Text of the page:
Magness Lake, in Heber Springs, is a magnet for swans
God-awful weather notwithstanding, last week wasn't so bad in Razorbackland.
For one thing, Bret Bielema's football staff cobbled one of those recruiting classes that seemed utterly modest until you squinted a little. What may not have been ranked among the country's elite hauls was still eminently warranting praise because, to be blunt, it addressed some dire needs and did so in the kind of context that normally makes closing on prospects a nightmare. A program coming off its worst season in the modern era, on the heels of a hellish 2012 with a short-term goon at the helm, doesn't commonly amass an incoming class meriting commendation.
Recruiting rankings are nebulous beyond description as a general rule, but at the risk of giving them credence at all, consider that programs with seven combined wins and a 13-game SEC losing skid aren't all that likely to thrive on the first Wednesday in February. For Arkansas to secure the signatures of the likes of interior monsters like Bijhon Jackson, Frank Ragnow and Brian Wallace keeps with Bielema's philosophy, but swaying guys like JoJo Robinson and Kendrick Edwards here from the state of Florida proves again that this staff will forge into challenging territory to locate playmakers.
There is, of course, the expectation that Jim Chaney will be under the edict to make the quarterback job open again this spring after Brandon Allen was perpetually underwhelming last fall. Again, critique the staff freely for some minor missteps last year, but 3-9 teams aren't just lacking in one area. Allen wasn't sharp, but he wasn't given much in the way of perimeter assistance, either. Brandon Mitchell could have accepted another conversion back to receiver but left for NC State, Mekale McKay bolted to Louisville and Demitrius Wilson tore up a knee — maybe the influx of fresh targets will give the rising junior a degree of confidence next year that he wasn't afforded in 2013, or maybe he will truly fall behind Rafe Peavey or his own brother in competition. Regardless of the outcome, there's abundant cause to believe that the most important position on the field won't again be the weakest for the Hogs this fall.
If this batch of football signees didn't get you a little feverish about fall, at least the basketball team finally showed it isn't quitting this spring. Bobby Portis gets all the credit for willing the squad to a narrow, ragged home win over an Alabama team that continues to be mysteriously awful under onetime coaching prodigy Anthony Grant. The 35-point outburst by the Little Rock Hall product was machinelike on a night when the rest of the team was a creaky mess of bricks and flatlined effort. It went in the books as a freshman record, topping Scotty Thurman's two 34-point games from 1992-93, but what it may have also done is spurred a sagging team to get its collective arse in gear. Portis fought the battle against Bama nearly alone — and I don't just mean that his 8 for 40-shooting teammates gagged out there, but also that the mid-week crowd was pitiful, too — and was at the height of his brilliance doing it. He took a total of 23 combined shots from the floor and the line, and nailed 20.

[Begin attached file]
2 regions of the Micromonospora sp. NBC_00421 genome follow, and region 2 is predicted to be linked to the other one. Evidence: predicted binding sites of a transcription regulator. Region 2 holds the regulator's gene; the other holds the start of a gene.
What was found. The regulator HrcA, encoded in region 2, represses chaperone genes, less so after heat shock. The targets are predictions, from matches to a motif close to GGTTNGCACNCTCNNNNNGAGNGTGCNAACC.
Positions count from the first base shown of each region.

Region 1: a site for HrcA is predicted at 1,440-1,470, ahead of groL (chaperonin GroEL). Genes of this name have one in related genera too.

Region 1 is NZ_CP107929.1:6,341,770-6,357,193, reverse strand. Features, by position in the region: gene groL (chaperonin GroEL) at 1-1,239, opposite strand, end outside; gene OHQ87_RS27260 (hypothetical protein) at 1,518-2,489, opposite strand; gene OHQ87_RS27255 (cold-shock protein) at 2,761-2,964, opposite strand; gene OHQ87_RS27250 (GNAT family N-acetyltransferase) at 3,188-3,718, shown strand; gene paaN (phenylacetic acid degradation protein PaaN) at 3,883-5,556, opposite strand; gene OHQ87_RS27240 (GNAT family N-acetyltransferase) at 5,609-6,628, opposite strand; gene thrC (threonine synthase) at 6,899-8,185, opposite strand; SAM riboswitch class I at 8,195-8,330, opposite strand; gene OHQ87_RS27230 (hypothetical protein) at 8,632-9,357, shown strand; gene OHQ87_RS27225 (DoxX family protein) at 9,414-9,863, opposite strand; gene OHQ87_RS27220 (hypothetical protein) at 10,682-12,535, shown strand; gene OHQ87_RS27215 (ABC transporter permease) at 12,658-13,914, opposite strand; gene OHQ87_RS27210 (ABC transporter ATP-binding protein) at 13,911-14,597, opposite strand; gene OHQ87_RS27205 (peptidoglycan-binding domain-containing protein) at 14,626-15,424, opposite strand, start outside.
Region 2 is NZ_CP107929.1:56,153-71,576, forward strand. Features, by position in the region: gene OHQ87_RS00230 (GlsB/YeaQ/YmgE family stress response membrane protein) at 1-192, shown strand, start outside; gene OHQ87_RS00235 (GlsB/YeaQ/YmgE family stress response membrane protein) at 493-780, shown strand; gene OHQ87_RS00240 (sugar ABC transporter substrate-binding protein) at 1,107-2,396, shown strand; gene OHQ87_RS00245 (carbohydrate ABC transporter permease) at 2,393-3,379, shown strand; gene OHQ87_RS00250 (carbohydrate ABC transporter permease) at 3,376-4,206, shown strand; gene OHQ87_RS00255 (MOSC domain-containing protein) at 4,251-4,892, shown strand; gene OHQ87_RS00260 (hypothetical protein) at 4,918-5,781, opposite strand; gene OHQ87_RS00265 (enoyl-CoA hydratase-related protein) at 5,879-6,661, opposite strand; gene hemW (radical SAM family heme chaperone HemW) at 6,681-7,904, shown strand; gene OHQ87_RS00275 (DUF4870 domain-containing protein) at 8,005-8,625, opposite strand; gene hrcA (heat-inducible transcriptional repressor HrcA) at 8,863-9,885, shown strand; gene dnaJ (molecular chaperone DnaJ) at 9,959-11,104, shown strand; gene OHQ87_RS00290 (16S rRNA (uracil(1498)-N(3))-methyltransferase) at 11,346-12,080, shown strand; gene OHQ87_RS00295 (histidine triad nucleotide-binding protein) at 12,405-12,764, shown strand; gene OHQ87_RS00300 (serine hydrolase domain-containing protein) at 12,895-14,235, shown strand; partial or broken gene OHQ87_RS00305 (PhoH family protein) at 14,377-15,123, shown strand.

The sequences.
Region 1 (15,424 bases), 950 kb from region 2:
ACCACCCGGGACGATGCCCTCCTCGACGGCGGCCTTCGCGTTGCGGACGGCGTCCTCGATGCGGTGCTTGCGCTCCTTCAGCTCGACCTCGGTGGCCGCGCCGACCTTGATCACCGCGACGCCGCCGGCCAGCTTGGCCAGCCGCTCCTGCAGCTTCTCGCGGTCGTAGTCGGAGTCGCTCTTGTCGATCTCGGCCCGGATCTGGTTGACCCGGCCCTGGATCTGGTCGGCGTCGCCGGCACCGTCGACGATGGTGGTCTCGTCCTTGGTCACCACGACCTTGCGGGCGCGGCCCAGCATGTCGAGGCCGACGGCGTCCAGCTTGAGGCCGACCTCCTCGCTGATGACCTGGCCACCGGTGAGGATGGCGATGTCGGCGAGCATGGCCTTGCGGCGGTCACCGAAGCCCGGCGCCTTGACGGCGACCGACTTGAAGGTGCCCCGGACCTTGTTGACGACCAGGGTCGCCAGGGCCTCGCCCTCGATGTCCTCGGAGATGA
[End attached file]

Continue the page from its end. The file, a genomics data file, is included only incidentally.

The immediate and direct evidence of that effect was on display Saturday at Vanderbilt. Against a thin Commodores team, the Hogs pushed tempo early and weathered Vandy's usual barrage of long-range missiles. Kevin Stallings has astonishingly made this a competitive team in spite of having only seven scholarship players, and they rebuffed every single surge that Arkansas made in both halves ... except the last one.
The Hogs trailed by multiple, whisper-thin margins in the waning minutes, having squandered yet another late lead, and then it once again became Rashad Madden's moment. And the junior guard found three such moments: He answered one Vandy surge with a tying three, then hit another jumper in response to Kyle Fuller's go-ahead shot for the Commodores. Finally, with about five seconds left and the Hogs down 75-74, Madden pierced the lane, elevated, and realized immediately that any bid for a shot was going to be nullified.
So he swung it out to a waiting Michael Qualls, who continued his pogo-stick season with another spring upward, elevating for a pretty 22-footer from the wing that put Arkansas in front with 2.6 seconds left. Vanderbilt got a great final look for gunner Rod Odom, but it glanced away, and there it was: a Razorback road win. It all happened so quickly and unexpectedly that it seemed fraudulent, like maybe the officials were about to hatch a cruel joke at the end about the scoring being incorrect or that someone in the Hogs' bizarro blue-grey jerseys got an obscure dead-ball technical foul for excess elation at a modern miracle.
Thus ended a few heartening, and hardly believable, days for the cardinal and white. Stick around for a few more days, because the mood can shift just like the climate.